Within a month after the experiment is complete, the party who carried out the experiment should submit a report to the FSC on the results of the experiment, along with confirmation of adherence to regulations concerning consumer protection measures and data privacy. This report will then be examined by a panel convened by the FSC. The FSC panel should complete the examination within 60 days of receiving the report, consulting with the party that carried out the experiment when necessary, and notify the experimenter and other regulatory authorities of the result. The result of this examination has no legal effect and is just for reference. The FSC should publish the results of the experiment within three months of the end of the financial year, taking measures to protect the experimenter’s trade secrets.
If the experiment is innovative and shows a significant boost to the efficiency of financial services, lowering manpower needs or costs, or provides benefits to consumers and industry, the FSC should deliberate on whether to revise financial regulations on the basis of the experiment and should refer the experimenter to the relevant government body or foundation to give them guidance on starting their business.
After the FSC review of the experiment, the experimenter can apply to engage in the business operations relating to the experiment, but must conform to financial regulations and laws. If the FSC decides to make adjustments to regulations, when necessary they should provide a transitional period.
The idea of a regulatory sandbox for FinTech was first proposed by the UK’s Financial Conduct Authority (FCA) in 2015 and was launched in June 2016. So far the sandbox has supported over 60 firms in three cohorts. The deadline for application for the fourth cohort has already passed. The UK project, part of a larger program called Innovate, is designed to allow firms to test innovative products, services and business models on a limited group of consumers, with safeguards in place. The FCA published a paper in October 2017 on the lessons learned so far during the sandbox. Each cohort period lasts six months and firms have to meet the eligibility criteria ((i) carrying out or supporting financial services business in the UK (ii) genuinely innovative (iii) identifiable consumer benefit (iv) need for sandbox testing (v) ready to test). The firms are offered (i) restricted authorisation (ii) rule waivers (iii) individual guidance (iv) no enforcement action letters.)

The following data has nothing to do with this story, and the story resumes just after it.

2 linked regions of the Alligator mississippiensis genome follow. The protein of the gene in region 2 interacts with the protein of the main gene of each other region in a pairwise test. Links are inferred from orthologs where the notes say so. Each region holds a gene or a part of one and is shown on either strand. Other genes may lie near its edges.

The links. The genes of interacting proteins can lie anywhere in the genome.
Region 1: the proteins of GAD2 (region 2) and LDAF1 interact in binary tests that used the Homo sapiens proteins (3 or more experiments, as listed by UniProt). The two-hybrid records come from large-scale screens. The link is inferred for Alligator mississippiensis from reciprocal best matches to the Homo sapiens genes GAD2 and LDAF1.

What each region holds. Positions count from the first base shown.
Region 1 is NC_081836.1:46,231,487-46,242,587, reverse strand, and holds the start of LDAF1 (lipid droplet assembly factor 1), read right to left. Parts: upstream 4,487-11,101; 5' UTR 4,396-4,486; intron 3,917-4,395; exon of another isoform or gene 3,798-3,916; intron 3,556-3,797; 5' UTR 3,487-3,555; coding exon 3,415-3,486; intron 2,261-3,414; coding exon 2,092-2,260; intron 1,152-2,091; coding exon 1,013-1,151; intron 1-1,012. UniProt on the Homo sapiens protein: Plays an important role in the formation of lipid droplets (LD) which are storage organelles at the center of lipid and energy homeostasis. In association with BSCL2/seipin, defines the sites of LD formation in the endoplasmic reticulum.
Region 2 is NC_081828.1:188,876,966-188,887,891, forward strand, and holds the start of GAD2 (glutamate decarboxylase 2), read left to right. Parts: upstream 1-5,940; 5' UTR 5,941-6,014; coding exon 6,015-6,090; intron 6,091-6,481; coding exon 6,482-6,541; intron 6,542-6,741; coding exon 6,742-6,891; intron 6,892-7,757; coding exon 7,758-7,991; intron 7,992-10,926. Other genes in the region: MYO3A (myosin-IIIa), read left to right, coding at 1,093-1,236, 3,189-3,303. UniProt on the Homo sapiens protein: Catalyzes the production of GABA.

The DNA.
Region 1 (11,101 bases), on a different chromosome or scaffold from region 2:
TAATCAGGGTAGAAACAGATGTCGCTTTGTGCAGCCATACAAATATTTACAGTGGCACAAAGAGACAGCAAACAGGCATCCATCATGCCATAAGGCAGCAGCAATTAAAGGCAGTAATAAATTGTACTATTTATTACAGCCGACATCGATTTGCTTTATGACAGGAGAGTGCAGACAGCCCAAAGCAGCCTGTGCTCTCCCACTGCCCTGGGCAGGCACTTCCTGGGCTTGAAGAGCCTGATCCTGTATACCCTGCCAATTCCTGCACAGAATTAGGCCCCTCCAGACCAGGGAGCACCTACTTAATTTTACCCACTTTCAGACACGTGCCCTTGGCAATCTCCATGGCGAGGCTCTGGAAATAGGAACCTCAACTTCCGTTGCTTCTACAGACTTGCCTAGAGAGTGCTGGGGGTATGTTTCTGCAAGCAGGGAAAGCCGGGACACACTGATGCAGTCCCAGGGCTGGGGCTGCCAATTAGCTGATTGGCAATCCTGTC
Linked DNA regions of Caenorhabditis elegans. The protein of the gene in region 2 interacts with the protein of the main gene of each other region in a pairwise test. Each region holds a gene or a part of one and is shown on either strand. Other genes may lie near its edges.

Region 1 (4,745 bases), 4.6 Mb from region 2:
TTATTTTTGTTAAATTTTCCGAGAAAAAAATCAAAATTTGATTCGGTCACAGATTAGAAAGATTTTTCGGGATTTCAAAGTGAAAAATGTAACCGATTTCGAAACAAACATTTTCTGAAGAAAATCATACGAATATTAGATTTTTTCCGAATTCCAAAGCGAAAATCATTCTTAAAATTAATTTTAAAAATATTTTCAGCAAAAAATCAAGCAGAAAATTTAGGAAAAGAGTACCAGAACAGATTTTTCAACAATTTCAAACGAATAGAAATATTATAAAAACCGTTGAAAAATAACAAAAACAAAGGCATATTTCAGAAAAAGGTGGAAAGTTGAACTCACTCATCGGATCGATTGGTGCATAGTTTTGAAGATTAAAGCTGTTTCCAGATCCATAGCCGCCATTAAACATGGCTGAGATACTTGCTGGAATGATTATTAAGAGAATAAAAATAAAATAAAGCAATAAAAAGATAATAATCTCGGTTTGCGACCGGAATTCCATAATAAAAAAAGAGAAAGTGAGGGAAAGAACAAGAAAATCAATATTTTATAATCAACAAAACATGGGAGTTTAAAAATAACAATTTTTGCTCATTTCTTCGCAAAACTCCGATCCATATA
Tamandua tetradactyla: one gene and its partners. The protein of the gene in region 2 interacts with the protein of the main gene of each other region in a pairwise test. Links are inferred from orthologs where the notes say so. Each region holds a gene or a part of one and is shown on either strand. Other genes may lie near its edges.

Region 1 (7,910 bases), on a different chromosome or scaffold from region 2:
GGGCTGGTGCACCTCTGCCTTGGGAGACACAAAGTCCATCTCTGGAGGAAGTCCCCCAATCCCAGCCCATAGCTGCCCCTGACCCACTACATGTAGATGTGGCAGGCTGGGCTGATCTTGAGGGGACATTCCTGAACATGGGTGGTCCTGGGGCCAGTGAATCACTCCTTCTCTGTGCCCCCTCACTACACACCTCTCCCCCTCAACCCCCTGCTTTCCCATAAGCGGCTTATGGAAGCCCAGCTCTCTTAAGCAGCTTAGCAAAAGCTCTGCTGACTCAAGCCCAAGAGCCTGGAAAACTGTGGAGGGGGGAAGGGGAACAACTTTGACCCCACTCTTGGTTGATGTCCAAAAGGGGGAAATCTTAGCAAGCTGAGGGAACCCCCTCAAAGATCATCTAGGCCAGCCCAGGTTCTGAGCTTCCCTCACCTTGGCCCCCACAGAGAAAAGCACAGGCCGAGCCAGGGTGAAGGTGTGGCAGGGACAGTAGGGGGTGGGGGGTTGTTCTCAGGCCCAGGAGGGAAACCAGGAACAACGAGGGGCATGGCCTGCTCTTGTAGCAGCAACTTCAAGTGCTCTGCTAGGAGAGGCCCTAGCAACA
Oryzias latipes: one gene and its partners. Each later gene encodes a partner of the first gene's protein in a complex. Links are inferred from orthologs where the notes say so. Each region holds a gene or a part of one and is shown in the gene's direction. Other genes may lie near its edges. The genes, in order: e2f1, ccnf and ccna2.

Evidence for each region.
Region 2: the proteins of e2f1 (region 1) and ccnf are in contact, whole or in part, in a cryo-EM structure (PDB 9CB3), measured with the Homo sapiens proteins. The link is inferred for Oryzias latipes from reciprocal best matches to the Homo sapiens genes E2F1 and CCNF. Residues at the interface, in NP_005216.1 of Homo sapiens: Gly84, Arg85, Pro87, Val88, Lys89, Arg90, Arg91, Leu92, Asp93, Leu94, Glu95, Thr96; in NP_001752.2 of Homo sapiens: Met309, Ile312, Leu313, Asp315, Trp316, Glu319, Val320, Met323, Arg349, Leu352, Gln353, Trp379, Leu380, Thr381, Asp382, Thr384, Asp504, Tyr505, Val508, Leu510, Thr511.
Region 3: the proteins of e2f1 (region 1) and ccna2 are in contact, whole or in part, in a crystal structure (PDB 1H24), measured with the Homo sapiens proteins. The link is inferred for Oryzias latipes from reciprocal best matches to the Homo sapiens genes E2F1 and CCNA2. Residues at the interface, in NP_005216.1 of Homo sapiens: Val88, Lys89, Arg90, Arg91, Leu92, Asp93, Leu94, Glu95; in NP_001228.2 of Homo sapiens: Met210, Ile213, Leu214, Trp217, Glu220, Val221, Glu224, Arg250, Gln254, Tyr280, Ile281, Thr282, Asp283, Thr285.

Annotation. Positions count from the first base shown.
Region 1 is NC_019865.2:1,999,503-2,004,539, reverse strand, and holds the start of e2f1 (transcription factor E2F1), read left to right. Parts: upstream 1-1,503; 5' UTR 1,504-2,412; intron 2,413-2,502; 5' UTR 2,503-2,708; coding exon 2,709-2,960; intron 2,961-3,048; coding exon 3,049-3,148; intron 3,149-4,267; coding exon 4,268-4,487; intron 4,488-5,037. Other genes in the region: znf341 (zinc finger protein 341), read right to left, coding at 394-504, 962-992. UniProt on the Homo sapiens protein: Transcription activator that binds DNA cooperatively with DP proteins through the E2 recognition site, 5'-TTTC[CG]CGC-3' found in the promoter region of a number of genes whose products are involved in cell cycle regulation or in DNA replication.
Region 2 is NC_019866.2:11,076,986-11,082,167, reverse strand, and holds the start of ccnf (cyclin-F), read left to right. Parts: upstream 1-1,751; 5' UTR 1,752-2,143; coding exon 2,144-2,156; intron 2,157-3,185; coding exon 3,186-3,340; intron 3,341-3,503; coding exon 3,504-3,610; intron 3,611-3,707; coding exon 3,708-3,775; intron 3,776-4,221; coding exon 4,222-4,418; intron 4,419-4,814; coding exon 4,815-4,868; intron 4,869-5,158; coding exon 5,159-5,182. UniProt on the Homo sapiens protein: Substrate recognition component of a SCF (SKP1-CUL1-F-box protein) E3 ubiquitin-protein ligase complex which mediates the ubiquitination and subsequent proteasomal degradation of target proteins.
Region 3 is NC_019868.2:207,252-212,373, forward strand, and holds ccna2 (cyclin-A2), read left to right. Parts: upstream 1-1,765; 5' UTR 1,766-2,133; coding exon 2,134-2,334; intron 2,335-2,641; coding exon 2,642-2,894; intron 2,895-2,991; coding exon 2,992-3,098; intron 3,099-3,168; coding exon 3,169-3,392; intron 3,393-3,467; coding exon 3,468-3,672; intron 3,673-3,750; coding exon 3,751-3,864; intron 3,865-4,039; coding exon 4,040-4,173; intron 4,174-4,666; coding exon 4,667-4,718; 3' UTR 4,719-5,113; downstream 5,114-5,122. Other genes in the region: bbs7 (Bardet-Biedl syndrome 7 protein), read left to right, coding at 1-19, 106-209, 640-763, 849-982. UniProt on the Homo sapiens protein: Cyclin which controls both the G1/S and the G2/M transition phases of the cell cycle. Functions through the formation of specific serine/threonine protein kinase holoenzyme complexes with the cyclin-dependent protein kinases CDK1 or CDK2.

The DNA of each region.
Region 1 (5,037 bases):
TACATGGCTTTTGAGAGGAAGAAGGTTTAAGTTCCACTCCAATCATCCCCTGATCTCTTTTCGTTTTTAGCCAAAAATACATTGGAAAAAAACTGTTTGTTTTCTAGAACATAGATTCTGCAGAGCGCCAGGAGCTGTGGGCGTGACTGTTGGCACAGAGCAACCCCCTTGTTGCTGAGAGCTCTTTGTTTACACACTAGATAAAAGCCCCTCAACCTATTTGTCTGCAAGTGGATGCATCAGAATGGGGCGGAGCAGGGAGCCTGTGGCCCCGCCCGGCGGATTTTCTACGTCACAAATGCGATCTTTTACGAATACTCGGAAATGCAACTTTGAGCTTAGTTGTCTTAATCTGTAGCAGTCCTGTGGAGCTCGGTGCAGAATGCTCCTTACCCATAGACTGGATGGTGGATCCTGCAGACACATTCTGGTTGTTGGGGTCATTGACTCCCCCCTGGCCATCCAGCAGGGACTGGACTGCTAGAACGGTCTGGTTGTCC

70% of firms in the first cohort successfully completed testing, 90% of firms that completed testing, are bringing the product towards a wider market. The UK sandbox also provides a fast track to authorization for restricted financial services for non-authorized firms. 40% of firms in the first cohort received funding after successfully completing testing. There were 146 applications for the first two cohorts, 50 were accepted and 41 tested.
Use of technology was central to the examination standards when appraising proposals. Distributed ledger technology was the most popular technology featured in the first two cohorts, with 17 firms.
The FCA have recently announced a decision to offer sandbox services globally.
FinTech regulatory sandboxes have since been launched in Hong Kong (three separate sandboxes run by the Hong Kong Monetary Authority, the Hong Kong Securities and Futures Commission and the Hong Kong Insurance Authority), Singapore, Australia, Thailand, Indonesia, the United Arab Emirates and Malaysia. The table below compares the different projects. Not all of the sandboxes are open to firms without authorization for restricted financial services, whereas the UK sandbox is seen as a route to being authorized. Arizona became the first US state to create a FinTech regulatory sandbox when it signed the bill into law earlier in March, it is expected to start taking applications at some point in 2018.